Law & Order's Richard Belzer, Jesse Ventura Allege America's Most Famous Assassinations Were Cover-Ups

A new book alleges that America's most famous assassinations were cover-ups.

President John F. Kennedy addresses a joint session of Congress on May 25, 1961 about the decision to go to the moon.

What if the four biggest assassinations of the 1960s—President John F. Kennedy, Senator Robert F. Kennedy, Dr. Martin Luther King, Jr. and Black Panther leader Fred Hampton—weren't assassinations at all?

In a new book examining the "scientific and forensic facts" of these assassinations, Law & Order star Richard Belzer, former Minnesota Governor Jesse Ventura and investigative journalist David Wayne argue that there is more to all of these stories.

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In Ventura's afterword to Dead Wrong, which was co-authored by Belzer and Wayne, the governor argues that "the fact that we have been lied to about the JFK assassination [among other deaths] is so obvious that it's outrageous."

Ventura currently hosts a TV series called "Conspiracy Theory" and is a known conspiracy theorist.

Since JFK was killed on November 22, 1963, in Dallas, Texas, there has been no end to questions about whether the government covered up important information that indicated a conspiracy around the popular president's death. An official investigation by the Warren Commission in 1963 sought to put initial questions to rest, finding that shooter Lee Harvey Oswald acted alone. But as recently as 2003, an ABC News poll found that 70 percent of Americans still believe Kennedy was killed as part of a larger plot.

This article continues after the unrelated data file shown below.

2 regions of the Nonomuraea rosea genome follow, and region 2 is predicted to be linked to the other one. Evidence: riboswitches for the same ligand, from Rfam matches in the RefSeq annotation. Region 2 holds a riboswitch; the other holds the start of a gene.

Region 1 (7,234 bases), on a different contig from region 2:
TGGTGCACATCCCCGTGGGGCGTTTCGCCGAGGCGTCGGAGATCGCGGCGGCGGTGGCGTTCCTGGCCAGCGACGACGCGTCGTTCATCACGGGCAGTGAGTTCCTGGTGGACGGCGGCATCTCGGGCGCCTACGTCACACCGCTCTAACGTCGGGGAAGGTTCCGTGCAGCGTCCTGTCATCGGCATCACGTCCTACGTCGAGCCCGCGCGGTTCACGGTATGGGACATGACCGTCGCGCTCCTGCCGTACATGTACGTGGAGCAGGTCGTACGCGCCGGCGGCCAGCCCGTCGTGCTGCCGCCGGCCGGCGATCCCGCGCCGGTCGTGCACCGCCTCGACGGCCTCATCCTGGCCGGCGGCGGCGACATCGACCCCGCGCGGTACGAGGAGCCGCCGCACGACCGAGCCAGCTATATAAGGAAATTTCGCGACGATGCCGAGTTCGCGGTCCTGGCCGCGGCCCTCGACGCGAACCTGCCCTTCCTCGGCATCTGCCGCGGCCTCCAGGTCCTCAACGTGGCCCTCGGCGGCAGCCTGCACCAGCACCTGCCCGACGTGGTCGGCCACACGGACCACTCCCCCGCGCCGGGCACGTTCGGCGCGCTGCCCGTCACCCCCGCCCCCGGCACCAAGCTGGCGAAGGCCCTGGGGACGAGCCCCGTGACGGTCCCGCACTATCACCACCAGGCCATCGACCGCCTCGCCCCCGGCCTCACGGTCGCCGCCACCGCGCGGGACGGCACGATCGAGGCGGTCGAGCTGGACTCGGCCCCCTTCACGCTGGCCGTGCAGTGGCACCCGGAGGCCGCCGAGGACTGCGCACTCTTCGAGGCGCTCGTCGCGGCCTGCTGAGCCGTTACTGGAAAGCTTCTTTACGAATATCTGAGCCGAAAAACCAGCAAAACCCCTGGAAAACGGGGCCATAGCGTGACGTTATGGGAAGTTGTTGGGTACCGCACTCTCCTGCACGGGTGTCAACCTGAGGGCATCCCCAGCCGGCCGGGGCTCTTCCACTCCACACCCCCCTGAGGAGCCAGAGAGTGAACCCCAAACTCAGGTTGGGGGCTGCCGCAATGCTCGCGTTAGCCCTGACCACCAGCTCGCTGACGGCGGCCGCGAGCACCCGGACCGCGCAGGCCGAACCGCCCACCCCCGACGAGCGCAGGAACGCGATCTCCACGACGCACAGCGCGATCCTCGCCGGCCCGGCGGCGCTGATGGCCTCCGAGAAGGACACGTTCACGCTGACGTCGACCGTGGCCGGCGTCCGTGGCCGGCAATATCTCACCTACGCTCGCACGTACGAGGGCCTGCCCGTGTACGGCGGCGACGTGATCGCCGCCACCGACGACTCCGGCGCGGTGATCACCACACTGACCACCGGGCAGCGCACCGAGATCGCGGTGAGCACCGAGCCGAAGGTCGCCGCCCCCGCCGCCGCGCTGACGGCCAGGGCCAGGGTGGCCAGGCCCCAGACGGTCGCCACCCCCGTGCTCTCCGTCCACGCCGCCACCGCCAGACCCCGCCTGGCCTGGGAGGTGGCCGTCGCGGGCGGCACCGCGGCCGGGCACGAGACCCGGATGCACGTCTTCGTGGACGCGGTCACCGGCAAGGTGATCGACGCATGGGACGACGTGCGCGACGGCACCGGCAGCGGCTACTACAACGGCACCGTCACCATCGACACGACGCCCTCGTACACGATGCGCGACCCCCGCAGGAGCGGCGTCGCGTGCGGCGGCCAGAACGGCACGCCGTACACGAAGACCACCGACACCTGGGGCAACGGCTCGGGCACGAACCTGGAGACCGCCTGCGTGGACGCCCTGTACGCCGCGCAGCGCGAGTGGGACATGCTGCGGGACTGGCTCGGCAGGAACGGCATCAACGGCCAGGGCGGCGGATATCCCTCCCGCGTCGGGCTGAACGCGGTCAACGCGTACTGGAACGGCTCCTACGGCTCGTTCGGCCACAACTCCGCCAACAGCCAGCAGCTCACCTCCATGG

Dead Wrong uses as supporting evidence of its governmental cover-up in JFK's death a Justice Department memo stating that the public "must be satisfied" that Oswald was the assassin, a statement from a former CIA officer who said he had knowledge of Oswald's involvement with the government before he resigned in 1969, and an affidavit from William Robert Plumlee, who says he worked with the CIA and last year was named in Playboy in connection with a theory that a Chicago mobster was involved in the death of JFK.

The book also digs into what is known about the deaths of Marilyn Monroe, White House Counsel Vince Foster, and head of Special Operations at the CIA Frank Olson.

Like many of Ventura's theories, the book is fascinating even if at times it may appear somewhat paranoid or misconceived.

"Some Americans are so demoralized that they may think that the truth doesn't even really matter anymore," Ventura writes in his afterword, which also quotes the film A Few Good Men's famous line "You can't handle the truth." "I respectfully disagree," Ventura says.

Dead Wrong is out on bookshelves today.

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  • Elizabeth Flock is a staff writer for U.S. News & World Report. You can contact her at or follow her on Twitter and Facebook.